Many retirement funds are often overlooked in divorces because they are far off and not worth anything currently due to their inaccessibility; however, a 401k is accessible at any time if you are willing to pay the taxes on the money to make the withdrawal. This means that if you or your spouse has a 401k, that money will be considered in the divorce settlement. Your 401k will be included in the divorce settlement, so you need to consider its worth to you and if you need an attorney to help protect the money you have saved.
Is my 401k Considered Marital (Community) Property?
Most states view retirement benefits that you accrued during the marriage as community property. However, like all property, any benefits you accrued before the marriage are your separate property. Separate property is not considered in the divorce settlement; it is your sole property and your spouse has no right to your separate property in a divorce.
A 401k is a defined contribution plan. This type of plan is voluntary and you are in charge of maintaining and managing your benefits. You have control over how much you contribute each paycheck and your employer may contribute as well. Although you may have been the sole contributor and manager of this fund, it is still accessible in the divorce. A 401k will be viewed as community property and will be divided in the divorce.
The important thing to deal with regarding your 401k is determining the value of the plan, DURING the marriage. Because a 401k can be distributed at the time of the divorce, it is a present value that must be considered in the agreement. Note, a spouse is only entitled to half of the 401k amount that accrued during the marriage.
Determining the Value of your 401k
The easiest way to determine the value of your 401k is to contact your plan administrator or use your last yearly statement as a reference. From these documents a professional is able to determine exactly how much was earned before the marriage and the amount that was added from the day you got married until the divorce. While you can try to determine these amounts on your own, it is highly recommended to hire an expert that has experience with this and is an unbiased third party.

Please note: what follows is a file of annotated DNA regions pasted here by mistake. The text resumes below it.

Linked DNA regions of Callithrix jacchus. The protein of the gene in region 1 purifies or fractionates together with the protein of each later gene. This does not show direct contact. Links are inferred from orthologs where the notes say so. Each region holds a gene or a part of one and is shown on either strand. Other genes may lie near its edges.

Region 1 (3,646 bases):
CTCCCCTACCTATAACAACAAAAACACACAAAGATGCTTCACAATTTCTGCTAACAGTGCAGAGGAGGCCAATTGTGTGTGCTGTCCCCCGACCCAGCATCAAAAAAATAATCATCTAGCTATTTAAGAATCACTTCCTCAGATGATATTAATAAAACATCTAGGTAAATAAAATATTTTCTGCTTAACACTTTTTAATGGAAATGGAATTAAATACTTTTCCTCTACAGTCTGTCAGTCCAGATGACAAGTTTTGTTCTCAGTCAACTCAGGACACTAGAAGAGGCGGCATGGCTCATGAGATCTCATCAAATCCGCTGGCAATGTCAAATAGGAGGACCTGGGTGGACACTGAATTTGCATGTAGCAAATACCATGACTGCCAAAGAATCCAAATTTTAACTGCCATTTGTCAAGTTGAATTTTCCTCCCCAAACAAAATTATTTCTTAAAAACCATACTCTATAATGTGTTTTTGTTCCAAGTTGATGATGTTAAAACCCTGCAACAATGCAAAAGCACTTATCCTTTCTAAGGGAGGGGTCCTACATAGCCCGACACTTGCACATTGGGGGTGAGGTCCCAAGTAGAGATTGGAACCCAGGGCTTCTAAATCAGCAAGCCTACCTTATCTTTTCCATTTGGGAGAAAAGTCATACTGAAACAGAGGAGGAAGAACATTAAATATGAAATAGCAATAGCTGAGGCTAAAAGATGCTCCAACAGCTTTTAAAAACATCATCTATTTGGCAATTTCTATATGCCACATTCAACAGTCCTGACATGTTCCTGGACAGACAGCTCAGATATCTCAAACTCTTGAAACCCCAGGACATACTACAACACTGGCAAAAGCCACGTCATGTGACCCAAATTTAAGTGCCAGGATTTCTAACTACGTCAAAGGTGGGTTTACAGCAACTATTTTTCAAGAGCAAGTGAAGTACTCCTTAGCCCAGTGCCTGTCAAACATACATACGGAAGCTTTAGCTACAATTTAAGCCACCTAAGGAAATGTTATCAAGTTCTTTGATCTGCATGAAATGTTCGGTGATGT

Hiring a talented actuary will give you the exact amounts of how much you and your spouse will receive and how much was solely yours to begin with; having this coming from a third party professional will reduce the chances of your spouse contesting the fairness of the separation of the 401k.
An actuary will cost you between $250-1,000, but that cost is well worth it to be certain that you are not losing out on any money you’ve earned. The reason this calculation is so complicated is because return on investment needs to be taken out of the final calculations, along with any losses; a talented actuary will know exactly which deductions to make.
Even if your 401k is still a small account, you still need to protect your assets. Divorces can be ruthless, and you deserve to keep the money that is rightfully yours. On the other side of the spectrum, do not try to hide the amount of money in your 401k. While it may seem unfair that your spouse will receive half of your hard-earned money, the repercussions for hiding the money will far outweigh what you would have lost if you had just agreed to give them half.
If an actuary or attorney advises you to falsify the documents or use old statements, do not listen. Although it is enticing to find a way to hide the money from your spouse, if your spouse has an attorney they will likely subpoena all documents and potentially hire an investigator to look into the funds. Getting caught in this scheme is not worth it.
Dividing your 401k in Arizona
Once the actuary determines the amounts that are community property and separate property, the process is rather simple. If your spouse and their attorney agree to the amount determined by the actuary, then the funds that are to be given to your spouse will simply be transferred from your 401k account into another tax-deferred savings option at the time that the divorce is made final.
Transferring it to another savings medium is preferable in order to avoid paying the fees and taxes involved in removing money from your 401k early. If your spouse wants the cash now, a talented attorney will ensure that the taxes are paid by your spouse and not yourself. If they agree to the transfer, your plan administrator will be able to help you work through this transfer and all that will be required of you to make that change to your benefits plan.
Get the Help you Need
When dealing with your money, you want to make sure that you do all you can to protect yourself. A contested divorce will be a battle, and you have to be willing to fight for what is rightfully yours. An attorney will know exactly how to protect what is yours and help you create a strategy to maintain all that you deserve.
Many people try to represent themselves in a divorce, but end up getting taken advantage of by the other side. At JacksonWhite, our family law team has over 15 years of experience in helping clients through difficult divorces. Our years of experience and expertise will give you the added knowledge and understanding that you will need through this complicated and difficult process.
Call the Family Law Team at (480) 467-4348 to discuss your case today.